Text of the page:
now if you have glasses when shooting the olympus evf works great for glasses shooter. Never had issues when using the large evf of the only, nice a big picture in the evf.

    And if you are trying to save weight the pen's are smaller bodies the the g or gh form panny. I would go handle the camera first. And take a look at the evf of the g's they are not as good as the vf-2 form oly, the gh2 is the only one that is as good.
  10. iliakoltsov

    iliakoltsov Mu-43 Regular

    Aug 7, 2010
    G1 :
    Viewfinder , twistable screen ( unbelievably useful ), larger size better handling.

    No built in stabilization ( Optical stabilized lenses like Canon or Nikon )

    EPL1 ( EP1 is not compatible with the viewfinder)

    Looks like leica. Stabilization dear god that it useful for old lenses.

    Grip a bit too small

    In my opinion as a second camera the EPL1 definitely small nice , sometimes you do not want to carry your heavy gear, but as a replacement no question G1 or G2 as said before.
  11. mick / Lumix

    mick / Lumix Guest

    Oct 3, 2010
    Cannot really add to that, my thoughts entirely.
  12. Brianetta

    Brianetta Mu-43 Veteran

    Sep 5, 2010
    North East England
    Brian Ronald
    The E-P1 is prettiest.
  13. BBW

    BBW Super Moderator Emeritus

    You might like to check out the Olympus E-PL2 or E-PL1 with the electronic viewfinder which is excellent. I wear progressive lenses..and have to say the EVF is superb. If you want to use adapted lenses that need manual focus, or want to have the manual focus option, I believe these two cameras are excellent. You might want to check out the Adapted Lenses forum to see who is doing what with which camera. (Note here to say that I did not get into manual focus or adapted lenses but have read quite a few threads about both.)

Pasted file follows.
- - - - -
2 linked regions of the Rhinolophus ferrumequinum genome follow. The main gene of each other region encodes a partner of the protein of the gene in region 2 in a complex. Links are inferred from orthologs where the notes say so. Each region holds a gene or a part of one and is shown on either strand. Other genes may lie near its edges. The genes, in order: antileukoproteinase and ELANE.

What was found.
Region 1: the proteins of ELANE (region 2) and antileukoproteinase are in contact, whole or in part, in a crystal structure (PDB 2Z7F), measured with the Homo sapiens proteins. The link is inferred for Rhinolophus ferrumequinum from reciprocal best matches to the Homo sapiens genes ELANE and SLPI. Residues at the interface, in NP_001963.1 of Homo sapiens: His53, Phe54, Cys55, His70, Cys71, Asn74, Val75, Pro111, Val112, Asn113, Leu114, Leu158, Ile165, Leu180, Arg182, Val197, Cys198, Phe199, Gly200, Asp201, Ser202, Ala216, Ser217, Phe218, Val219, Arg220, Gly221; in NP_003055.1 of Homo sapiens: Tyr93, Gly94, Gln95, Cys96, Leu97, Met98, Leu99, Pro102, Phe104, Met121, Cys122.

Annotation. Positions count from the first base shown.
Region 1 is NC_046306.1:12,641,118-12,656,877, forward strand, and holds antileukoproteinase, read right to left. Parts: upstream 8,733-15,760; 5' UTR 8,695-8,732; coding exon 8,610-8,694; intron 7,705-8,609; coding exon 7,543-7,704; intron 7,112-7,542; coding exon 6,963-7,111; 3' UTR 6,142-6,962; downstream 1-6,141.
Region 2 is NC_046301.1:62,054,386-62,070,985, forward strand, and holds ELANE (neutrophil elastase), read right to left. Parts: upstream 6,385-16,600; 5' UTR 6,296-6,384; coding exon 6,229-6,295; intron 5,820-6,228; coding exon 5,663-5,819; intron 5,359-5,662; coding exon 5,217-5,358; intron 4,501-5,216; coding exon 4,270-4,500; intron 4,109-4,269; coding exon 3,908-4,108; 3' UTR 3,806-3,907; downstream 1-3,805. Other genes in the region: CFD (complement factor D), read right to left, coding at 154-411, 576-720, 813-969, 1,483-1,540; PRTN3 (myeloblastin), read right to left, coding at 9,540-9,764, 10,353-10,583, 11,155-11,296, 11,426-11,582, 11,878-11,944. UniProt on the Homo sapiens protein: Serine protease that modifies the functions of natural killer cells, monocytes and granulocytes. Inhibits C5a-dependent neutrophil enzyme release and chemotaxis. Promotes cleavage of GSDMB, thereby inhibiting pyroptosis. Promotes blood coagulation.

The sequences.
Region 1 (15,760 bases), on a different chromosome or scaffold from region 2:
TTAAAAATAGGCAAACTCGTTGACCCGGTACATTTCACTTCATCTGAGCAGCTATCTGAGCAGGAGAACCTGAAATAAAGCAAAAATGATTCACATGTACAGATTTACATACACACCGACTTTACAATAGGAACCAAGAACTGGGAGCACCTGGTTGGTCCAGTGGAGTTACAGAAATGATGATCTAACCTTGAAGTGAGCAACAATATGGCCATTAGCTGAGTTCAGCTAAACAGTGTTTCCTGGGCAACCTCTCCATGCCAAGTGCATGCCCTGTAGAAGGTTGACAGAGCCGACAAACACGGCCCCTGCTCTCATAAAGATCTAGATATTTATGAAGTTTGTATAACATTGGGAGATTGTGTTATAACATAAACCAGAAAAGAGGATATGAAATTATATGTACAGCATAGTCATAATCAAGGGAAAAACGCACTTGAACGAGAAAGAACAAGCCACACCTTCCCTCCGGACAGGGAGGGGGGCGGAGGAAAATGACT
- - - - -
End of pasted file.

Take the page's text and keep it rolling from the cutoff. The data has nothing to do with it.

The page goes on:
It's great that you can physically go to a camera store and look through the cameras suggested - the G1, etc., because eyesight and specific needs are so personal.:2thumbs:

    P.S. Please stop by and introduce yourself in the Welcomes and Introductions forum when you have the time.:biggrin:
  14. Ulfric M Douglas

    Ulfric M Douglas Mu-43 Hall of Famer

    Mar 6, 2010

    You've talked yourself into a bargain : Lumix G1
    Job done.
  15. broadway

    broadway Mu-43 Regular

    Mar 27, 2011
    The camera store I intend going to is a couple of hours away so it not somewhere to pop into on spec. They should have an E-PL1 and E-PL2 to look at.
  16. jimr.pdx

    jimr.pdx Mu-43 Veteran

    Dec 5, 2010
    near Longview ~1hr from PDX
    Jim R
    While I really like compact gear, I found the G1 to be compact enough - a two-pocket camera is fine for me. The flip screen is quite handy, and VF shows me exposure & white balance errors in real time. That led me to sell my K-7 and most of the Pentax gear; I kept a k200d for its weather seals. Thankfully I have a few nice older PK primes that ported over with great results, but of course on an Oly body they would be stabilized too. If you have some older lenses that's worth considering!

    My informal tests showed the G1 and K-7 each acceptable (for me!) out to iso2000, a little more with more post-proc work. I prefer the random luminance grain of the G1 to the larger-scale chroma noise of the K-7 sensor. I added a GH1 with the recent closeouts, but really the G1 is sufficient unless video becomes a priorty later on. GH1 noise patterns are more linear than the G1 but can be corrected with just a little more effort; banded noise is more common with the GH1 sensor, but not all copies have it. In both cases using jpg removes noise problems to iso800 or a bit more; it's in Raw files that more work needs doing.
  17. pjohngren

    pjohngren Mu-43 Top Veteran

    Oct 15, 2010

    This remark is interesting. When I was working with RAW with the G1/GF1, I got a weird noise when processing with Adobe Camera RAW visible in for example sky viewed at 100% enlargement. Now that I have given up on RAW and am doing all processing in-camera, this noise is not present in the jpegs, even with the sharpenning cranked to +2 (Dynamic film mode) and with the noise reduction at -2, and with further sharpenning in Photoshop. The noise was also not present when I batched converted all my RAW files to jpegs using SilkyPix (before tossing the RAWs away.)